"In conceptual art the idea or concept is the most important aspect of the work . . . all planning and decisions are made beforehand and the execution is a perfunctory affair. The idea becomes the machine that makes the art."
The French artist Marcel Duchamp paved the way for the conceptualists, providing them with examples of prototypically conceptual works -- the readymades, for instance. The most famous of Duchamp's readymades was Fountain (1917), a standard urinal basin signed by the artist with the pseudonym "R.Mutt", and submitted for inclusion in the annual, un-juried exhibition of the Society of Independent Artists in New York--it was rejected. In traditional terms, a commonplace object such as a urinal cannot be said to be art because it is not made by an artist or with any intention of being art, it is not unique, and it possesses few of the expected visual properties of the traditional, hand-crafted art object. Duchamp's relevance and theoretical importance for future "conceptualists" was later acknowledged by US artist Joseph Kosuth in his 1969 essay, "Art after Philosophy," when he wrote: "All art (after Duchamp) is conceptual (in nature) because art only exists conceptually."
Conceptual art emerged as a movement during the 1960s. In part, it was a reaction against formalism as it was then articulated by the influential New York art critic Clement Greenberg. In 1961 the term "concept art," coined by the artist Henry Flynt in his article bearing the term as its title, appeared in a Fluxus publication. However it assumed a different meaning when employed by Joseph Kosuth and the English Art and Language group, who discarded the conventional art object in favour of a documented critical inquiry into the artist's social, philosophical and psychological status. By the mid-1970s they had produced publications, indexes, performances, texts and paintings to this end. In 1970 Conceptual Art and Conceptual Aspects, the first dedicated conceptual art exhibition, was mounted at the New York Cultural Center.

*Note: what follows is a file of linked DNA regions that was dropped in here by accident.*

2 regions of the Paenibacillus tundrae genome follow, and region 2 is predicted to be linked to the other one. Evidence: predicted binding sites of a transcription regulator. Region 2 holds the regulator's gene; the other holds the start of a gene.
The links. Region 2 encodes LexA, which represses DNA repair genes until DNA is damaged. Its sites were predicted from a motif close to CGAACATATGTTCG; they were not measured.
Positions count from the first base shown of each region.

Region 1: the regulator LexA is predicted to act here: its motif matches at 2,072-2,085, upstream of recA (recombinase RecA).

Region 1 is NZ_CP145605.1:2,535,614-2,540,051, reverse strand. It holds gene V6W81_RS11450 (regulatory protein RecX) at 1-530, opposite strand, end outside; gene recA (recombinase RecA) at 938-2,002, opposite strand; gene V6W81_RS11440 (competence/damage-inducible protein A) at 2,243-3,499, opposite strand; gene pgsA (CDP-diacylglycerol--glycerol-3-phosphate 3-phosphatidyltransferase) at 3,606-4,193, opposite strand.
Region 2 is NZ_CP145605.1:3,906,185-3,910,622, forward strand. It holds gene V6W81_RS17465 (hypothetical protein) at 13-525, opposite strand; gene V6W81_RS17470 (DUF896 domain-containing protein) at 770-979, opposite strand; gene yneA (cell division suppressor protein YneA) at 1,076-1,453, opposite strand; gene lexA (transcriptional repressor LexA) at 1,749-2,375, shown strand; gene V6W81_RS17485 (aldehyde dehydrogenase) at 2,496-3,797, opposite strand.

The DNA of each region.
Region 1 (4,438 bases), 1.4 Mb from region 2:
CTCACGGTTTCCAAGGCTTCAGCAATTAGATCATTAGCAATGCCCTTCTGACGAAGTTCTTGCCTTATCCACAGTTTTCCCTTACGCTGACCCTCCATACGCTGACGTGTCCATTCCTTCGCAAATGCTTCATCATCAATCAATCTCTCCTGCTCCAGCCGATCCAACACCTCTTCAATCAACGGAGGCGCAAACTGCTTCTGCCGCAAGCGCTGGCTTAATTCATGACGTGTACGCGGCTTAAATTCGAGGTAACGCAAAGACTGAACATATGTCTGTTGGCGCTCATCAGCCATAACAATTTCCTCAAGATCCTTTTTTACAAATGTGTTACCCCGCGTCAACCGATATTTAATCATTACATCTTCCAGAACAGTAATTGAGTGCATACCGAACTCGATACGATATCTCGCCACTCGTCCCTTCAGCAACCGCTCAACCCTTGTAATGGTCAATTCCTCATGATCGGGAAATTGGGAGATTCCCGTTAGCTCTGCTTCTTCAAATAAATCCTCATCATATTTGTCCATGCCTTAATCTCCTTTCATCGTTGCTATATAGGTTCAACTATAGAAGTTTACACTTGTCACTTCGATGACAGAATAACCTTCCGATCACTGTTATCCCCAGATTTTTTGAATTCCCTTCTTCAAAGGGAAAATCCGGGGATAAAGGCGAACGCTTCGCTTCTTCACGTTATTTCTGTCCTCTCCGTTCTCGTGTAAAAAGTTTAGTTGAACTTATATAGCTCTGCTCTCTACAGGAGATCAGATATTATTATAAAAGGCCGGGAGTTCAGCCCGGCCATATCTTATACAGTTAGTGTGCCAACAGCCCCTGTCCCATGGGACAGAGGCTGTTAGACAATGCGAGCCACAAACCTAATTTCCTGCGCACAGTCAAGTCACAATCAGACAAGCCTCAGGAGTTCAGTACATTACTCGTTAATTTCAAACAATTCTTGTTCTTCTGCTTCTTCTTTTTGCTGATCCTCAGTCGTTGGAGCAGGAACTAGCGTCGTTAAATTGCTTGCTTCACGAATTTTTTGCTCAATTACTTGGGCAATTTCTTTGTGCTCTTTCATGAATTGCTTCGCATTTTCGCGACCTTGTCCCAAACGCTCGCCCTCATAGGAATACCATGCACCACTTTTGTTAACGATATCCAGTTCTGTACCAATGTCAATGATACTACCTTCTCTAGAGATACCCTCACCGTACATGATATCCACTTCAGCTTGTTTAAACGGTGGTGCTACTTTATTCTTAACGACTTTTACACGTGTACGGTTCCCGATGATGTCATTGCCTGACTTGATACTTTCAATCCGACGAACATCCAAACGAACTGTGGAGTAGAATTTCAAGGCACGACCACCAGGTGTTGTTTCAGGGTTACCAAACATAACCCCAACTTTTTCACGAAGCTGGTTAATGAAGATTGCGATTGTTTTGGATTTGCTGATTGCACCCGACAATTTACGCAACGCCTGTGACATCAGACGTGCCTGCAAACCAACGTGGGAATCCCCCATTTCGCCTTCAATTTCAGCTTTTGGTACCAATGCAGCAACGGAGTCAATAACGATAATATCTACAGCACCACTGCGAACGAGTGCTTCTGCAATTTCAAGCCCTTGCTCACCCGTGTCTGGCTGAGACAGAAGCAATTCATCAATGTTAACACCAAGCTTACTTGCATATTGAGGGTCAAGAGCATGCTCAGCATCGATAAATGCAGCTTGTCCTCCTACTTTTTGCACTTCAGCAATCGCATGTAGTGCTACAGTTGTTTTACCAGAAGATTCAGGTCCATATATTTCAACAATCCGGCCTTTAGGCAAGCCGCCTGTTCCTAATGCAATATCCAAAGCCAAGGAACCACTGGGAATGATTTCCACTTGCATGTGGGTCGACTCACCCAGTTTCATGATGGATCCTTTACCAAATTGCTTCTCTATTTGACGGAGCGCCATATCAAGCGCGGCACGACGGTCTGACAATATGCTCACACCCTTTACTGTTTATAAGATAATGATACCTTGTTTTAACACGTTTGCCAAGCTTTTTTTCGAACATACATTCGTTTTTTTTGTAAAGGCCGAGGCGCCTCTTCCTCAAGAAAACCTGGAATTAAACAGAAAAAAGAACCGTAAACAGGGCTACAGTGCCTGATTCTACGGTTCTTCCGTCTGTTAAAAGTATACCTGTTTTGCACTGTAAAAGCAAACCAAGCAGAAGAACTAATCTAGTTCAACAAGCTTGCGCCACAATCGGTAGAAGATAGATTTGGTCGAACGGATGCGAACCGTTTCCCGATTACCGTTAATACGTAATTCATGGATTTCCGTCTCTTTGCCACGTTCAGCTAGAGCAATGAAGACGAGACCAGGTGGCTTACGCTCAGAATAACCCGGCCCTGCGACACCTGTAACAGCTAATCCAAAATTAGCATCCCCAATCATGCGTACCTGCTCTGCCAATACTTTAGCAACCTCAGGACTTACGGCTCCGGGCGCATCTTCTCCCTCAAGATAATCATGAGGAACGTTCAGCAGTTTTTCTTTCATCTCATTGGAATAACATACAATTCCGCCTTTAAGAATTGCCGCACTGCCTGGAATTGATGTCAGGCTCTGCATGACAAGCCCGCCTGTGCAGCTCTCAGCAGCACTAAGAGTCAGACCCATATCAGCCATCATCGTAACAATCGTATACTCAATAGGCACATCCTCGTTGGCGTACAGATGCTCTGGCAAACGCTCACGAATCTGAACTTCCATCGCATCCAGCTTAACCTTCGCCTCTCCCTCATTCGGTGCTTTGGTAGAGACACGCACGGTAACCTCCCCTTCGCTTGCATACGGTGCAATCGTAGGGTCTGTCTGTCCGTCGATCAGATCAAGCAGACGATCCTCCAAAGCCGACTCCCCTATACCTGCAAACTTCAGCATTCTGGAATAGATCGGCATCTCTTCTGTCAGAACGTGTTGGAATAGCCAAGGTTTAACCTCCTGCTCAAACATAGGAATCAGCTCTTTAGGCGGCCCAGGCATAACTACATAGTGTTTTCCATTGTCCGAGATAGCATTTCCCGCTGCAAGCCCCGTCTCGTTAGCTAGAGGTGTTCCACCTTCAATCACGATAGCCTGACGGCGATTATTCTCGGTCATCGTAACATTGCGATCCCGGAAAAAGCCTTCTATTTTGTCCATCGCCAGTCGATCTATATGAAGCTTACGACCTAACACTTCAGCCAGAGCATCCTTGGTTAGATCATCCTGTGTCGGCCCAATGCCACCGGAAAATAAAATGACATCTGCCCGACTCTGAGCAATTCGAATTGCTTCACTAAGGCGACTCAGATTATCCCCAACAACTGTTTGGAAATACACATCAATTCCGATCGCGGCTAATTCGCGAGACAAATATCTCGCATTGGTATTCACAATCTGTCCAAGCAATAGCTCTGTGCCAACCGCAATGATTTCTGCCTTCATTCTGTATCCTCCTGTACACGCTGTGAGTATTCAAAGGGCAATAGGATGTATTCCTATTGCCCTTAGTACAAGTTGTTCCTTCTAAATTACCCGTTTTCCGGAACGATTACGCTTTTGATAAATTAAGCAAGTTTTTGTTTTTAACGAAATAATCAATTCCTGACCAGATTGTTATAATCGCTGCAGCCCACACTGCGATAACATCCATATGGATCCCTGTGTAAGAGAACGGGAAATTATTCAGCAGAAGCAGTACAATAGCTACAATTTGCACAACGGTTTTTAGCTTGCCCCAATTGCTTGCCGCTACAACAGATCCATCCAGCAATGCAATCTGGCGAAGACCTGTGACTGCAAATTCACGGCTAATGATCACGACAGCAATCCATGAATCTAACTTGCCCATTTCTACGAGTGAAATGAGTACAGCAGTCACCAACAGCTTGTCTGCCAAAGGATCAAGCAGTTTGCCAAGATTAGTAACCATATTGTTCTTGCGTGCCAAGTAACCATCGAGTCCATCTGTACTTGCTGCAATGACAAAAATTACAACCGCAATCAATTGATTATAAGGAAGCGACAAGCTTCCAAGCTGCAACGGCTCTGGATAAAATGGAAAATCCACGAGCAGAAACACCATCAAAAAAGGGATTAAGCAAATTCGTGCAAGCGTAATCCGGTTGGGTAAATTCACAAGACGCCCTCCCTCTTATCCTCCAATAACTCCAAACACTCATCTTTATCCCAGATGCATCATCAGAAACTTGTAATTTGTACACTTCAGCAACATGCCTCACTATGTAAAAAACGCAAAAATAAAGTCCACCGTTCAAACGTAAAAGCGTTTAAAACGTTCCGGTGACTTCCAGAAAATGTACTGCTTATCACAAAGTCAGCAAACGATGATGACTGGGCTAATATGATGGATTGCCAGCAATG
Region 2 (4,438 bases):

Conceptual art also reacted against the commodification of art; it attempted a subversion of the gallery or museum as the location and determiner of art, and the art market as the owner and distributor of art. Lawrence Weiner said: "Once you know about a work of mine you own it. There's no way I can climb inside somebody's head and remove it." Many conceptual artists' work can therefore only be known about through documentation which is manifested by it, e.g. photographs, written texts or displayed objects, which some might argue are not in themselves the art. It is sometimes (as in the work of Robert Barry, Yoko Ono, and Weiner himself) reduced to a set of written instructions describing a work, but stopping short of actually making itâ€”emphasising that the idea is more important than the artifact.
The first wave of the "conceptual art" movement extended from approximately 1967 to 1978. Early "concept" artists like Henry Flynt, Robert Morris, Adrian Piper, and Ray Johnson influenced the later, widely-accepted movement of conceptual artists like Dan Graham, Hans Haacke, and Douglas Huebler.